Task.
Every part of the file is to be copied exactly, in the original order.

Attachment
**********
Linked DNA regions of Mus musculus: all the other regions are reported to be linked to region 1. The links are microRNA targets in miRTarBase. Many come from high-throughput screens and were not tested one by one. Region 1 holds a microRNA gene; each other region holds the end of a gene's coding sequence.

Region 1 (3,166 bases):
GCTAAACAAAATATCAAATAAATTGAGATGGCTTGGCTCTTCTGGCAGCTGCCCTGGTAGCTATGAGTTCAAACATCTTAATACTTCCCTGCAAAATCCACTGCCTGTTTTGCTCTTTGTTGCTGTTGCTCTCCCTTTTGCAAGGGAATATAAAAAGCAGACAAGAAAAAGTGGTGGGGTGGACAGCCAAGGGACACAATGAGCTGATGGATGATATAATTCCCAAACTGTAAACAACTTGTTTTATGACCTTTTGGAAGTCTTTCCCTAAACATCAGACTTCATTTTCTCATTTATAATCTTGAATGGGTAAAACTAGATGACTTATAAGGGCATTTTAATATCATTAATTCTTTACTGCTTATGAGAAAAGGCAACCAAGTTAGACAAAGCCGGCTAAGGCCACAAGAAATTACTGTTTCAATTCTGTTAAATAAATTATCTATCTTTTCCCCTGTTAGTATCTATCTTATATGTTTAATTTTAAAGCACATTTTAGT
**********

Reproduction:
Linked DNA regions of Mus musculus: all the other regions are reported to be linked to region 1. The links are microRNA targets in miRTarBase. Many come from high-throughput screens and were not tested one by one. Region 1 holds a microRNA gene; each other region holds the end of a gene's coding sequence.

Region 1 (3,166 bases):
GCTAAACAAAATATCAAATAAATTGAGATGGCTTGGCTCTTCTGGCAGCTGCCCTGGTAGCTATGAGTTCAAACATCTTAATACTTCCCTGCAAAATCCACTGCCTGTTTTGCTCTTTGTTGCTGTTGCTCTCCCTTTTGCAAGGGAATATAAAAAGCAGACAAGAAAAAGTGGTGGGGTGGACAGCCAAGGGACACAATGAGCTGATGGATGATATAATTCCCAAACTGTAAACAACTTGTTTTATGACCTTTTGGAAGTCTTTCCCTAAACATCAGACTTCATTTTCTCATTTATAATCTTGAATGGGTAAAACTAGATGACTTATAAGGGCATTTTAATATCATTAATTCTTTACTGCTTATGAGAAAAGGCAACCAAGTTAGACAAAGCCGGCTAAGGCCACAAGAAATTACTGTTTCAATTCTGTTAAATAAATTATCTATCTTTTCCCCTGTTAGTATCTATCTTATATGTTTAATTTTAAAGCACATTTTAGT